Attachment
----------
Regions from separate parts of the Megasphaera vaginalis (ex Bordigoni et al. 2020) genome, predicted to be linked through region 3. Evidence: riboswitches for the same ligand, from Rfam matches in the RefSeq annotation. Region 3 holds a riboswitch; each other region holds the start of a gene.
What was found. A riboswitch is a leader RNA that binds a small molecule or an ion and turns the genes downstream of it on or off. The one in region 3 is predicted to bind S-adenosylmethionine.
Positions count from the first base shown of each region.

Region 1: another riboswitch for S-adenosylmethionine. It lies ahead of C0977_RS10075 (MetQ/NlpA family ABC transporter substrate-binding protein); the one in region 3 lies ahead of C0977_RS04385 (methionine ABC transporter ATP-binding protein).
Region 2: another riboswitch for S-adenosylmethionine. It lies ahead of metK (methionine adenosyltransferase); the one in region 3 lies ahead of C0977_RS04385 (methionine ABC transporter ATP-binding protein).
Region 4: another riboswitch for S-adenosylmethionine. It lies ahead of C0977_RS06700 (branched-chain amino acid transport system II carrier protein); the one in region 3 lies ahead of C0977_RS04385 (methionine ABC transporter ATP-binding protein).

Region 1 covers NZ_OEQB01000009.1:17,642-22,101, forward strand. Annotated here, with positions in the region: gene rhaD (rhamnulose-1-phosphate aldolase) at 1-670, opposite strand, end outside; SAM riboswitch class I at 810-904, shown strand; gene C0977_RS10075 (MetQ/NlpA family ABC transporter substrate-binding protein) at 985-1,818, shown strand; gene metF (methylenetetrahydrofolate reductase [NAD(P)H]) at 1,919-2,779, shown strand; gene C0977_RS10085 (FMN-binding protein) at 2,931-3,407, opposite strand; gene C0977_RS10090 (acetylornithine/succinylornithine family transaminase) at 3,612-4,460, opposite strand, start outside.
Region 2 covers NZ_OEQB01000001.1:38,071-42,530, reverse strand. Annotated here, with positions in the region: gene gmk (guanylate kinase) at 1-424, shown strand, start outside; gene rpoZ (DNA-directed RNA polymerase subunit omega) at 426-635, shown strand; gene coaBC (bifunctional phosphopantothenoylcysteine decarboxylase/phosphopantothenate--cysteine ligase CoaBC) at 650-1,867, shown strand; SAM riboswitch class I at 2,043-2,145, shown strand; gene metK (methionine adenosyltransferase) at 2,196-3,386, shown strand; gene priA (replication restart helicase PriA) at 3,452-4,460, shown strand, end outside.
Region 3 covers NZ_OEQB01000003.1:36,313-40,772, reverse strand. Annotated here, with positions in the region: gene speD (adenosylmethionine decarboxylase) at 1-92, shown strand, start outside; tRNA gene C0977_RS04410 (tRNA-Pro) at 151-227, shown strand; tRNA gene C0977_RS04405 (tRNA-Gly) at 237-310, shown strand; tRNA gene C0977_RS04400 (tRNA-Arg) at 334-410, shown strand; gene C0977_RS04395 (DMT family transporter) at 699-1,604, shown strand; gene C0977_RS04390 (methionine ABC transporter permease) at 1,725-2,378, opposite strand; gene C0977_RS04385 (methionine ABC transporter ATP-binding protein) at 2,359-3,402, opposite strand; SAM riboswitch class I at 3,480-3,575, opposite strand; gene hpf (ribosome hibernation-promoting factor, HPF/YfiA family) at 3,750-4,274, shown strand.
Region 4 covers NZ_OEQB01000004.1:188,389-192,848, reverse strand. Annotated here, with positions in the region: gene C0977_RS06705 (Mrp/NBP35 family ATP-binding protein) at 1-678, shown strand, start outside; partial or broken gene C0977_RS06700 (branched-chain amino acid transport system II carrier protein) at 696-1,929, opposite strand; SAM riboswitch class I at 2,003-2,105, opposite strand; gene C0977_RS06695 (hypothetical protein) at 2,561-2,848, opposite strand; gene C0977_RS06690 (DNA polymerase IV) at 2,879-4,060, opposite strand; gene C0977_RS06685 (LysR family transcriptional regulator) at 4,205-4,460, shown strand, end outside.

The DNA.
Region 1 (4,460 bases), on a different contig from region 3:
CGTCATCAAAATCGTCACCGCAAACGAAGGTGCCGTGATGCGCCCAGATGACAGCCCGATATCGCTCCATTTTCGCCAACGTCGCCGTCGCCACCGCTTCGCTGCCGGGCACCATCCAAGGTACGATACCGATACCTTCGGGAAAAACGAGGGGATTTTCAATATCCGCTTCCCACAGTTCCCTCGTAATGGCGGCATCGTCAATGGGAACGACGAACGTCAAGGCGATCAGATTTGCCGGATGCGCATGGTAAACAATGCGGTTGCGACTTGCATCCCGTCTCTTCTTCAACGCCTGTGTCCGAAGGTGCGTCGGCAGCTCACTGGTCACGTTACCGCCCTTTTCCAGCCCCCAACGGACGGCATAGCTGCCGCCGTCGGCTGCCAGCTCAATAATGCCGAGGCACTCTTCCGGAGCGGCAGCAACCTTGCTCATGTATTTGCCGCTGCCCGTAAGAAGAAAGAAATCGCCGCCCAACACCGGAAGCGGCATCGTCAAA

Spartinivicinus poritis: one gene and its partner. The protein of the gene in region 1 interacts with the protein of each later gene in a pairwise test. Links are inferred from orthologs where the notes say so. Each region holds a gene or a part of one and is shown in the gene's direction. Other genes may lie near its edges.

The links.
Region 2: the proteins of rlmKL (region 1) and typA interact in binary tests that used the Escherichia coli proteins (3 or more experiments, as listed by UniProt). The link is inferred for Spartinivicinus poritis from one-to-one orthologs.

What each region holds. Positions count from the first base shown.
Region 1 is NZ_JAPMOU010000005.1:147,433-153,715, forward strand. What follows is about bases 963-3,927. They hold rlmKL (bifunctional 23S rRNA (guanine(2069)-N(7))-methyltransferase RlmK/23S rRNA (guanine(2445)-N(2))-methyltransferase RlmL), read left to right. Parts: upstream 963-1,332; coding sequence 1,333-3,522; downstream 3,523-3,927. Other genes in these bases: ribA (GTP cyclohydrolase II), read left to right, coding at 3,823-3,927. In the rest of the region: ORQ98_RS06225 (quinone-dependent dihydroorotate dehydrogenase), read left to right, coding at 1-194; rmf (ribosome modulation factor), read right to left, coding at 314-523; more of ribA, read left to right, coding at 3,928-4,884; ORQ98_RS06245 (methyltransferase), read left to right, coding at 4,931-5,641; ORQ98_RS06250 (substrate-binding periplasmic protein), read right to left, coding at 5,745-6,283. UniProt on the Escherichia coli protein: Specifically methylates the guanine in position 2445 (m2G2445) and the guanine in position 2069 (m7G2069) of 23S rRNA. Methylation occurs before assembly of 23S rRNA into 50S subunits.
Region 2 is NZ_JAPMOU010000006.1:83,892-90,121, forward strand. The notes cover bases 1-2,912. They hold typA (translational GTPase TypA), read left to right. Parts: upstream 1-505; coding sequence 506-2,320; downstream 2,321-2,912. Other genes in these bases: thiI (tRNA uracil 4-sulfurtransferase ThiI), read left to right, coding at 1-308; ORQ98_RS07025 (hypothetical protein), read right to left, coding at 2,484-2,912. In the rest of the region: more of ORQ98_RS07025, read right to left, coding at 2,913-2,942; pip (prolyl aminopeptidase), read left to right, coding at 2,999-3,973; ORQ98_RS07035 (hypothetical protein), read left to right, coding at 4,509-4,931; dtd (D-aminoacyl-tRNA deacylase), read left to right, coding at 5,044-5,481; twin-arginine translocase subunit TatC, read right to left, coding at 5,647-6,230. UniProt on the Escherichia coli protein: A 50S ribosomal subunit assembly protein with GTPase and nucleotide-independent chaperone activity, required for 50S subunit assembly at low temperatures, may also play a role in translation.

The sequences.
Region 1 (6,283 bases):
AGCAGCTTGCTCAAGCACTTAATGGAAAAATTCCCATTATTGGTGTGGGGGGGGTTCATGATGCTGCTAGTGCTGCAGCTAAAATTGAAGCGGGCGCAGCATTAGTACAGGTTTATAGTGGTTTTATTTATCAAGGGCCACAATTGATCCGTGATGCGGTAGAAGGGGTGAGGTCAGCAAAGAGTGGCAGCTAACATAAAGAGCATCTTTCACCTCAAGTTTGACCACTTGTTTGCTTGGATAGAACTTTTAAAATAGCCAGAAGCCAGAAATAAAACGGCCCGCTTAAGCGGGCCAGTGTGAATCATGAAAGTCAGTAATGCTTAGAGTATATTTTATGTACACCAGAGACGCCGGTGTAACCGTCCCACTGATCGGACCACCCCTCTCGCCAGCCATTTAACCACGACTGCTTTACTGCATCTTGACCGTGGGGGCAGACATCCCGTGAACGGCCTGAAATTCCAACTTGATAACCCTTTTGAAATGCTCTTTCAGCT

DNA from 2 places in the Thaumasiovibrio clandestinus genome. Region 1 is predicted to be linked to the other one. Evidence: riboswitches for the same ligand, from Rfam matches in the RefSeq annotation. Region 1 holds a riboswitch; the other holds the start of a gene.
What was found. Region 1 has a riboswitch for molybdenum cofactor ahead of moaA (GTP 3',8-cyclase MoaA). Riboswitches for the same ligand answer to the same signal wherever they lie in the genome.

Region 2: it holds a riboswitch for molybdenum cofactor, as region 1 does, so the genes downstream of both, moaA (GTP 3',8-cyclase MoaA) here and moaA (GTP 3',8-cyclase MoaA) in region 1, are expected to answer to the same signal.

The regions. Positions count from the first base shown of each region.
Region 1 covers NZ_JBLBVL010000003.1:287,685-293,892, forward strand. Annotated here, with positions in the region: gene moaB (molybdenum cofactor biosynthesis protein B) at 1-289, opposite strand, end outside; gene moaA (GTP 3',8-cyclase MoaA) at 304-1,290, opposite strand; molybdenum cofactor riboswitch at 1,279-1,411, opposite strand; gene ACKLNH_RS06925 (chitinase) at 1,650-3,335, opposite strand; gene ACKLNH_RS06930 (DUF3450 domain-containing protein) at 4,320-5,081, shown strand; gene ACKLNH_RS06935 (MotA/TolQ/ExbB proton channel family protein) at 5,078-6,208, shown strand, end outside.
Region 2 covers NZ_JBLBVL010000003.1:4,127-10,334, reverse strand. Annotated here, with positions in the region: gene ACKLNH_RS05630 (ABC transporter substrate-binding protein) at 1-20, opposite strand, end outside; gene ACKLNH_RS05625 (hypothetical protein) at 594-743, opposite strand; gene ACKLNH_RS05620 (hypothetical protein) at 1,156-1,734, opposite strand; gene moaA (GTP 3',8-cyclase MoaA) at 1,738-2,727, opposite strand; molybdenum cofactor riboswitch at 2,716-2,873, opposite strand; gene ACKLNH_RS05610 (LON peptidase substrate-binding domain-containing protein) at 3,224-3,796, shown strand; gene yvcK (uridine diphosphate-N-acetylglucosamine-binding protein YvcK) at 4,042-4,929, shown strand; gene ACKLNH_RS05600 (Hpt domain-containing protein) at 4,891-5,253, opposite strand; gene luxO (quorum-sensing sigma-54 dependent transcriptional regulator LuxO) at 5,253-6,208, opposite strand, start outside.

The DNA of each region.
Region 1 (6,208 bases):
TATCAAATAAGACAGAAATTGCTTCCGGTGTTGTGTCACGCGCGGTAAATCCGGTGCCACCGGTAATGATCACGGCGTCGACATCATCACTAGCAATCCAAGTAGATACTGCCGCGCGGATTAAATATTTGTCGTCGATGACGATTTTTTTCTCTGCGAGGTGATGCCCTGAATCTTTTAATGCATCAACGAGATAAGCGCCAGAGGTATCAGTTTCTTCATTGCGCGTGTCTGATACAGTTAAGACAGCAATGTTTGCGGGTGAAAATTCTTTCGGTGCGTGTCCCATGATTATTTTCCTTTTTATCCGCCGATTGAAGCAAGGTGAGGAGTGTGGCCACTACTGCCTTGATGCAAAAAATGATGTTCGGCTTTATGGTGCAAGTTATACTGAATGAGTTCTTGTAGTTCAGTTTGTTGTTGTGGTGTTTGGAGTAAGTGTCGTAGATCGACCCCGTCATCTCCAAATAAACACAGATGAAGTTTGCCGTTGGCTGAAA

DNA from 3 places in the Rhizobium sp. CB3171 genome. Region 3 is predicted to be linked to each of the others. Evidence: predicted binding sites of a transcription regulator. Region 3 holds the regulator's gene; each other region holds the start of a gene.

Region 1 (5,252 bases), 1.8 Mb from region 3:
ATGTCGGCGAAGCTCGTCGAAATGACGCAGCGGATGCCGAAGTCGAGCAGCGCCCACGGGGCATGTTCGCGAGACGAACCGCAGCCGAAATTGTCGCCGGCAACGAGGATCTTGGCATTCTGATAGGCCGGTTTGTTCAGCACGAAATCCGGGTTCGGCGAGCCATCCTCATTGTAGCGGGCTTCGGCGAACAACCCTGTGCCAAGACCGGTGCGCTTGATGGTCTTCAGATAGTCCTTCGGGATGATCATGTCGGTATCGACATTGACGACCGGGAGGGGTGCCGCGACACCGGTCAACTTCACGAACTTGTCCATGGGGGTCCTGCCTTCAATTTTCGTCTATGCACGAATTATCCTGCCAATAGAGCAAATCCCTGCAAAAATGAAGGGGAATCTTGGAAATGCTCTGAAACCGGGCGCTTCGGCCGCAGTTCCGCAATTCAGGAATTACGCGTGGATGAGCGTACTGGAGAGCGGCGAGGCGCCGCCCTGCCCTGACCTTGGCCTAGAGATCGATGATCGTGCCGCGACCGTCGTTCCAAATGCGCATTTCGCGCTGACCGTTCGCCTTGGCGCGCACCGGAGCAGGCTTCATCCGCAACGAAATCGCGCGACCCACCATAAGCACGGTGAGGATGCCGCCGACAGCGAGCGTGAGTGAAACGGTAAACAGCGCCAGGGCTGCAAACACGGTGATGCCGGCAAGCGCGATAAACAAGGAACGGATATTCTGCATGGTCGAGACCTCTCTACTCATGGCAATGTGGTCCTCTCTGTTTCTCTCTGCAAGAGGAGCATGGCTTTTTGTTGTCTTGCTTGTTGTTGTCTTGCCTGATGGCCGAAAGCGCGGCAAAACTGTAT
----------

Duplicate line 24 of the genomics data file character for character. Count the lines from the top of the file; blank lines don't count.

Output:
What was found. Region 1 has a riboswitch for molybdenum cofactor ahead of moaA (GTP 3',8-cyclase MoaA). Riboswitches for the same ligand answer to the same signal wherever they lie in the genome.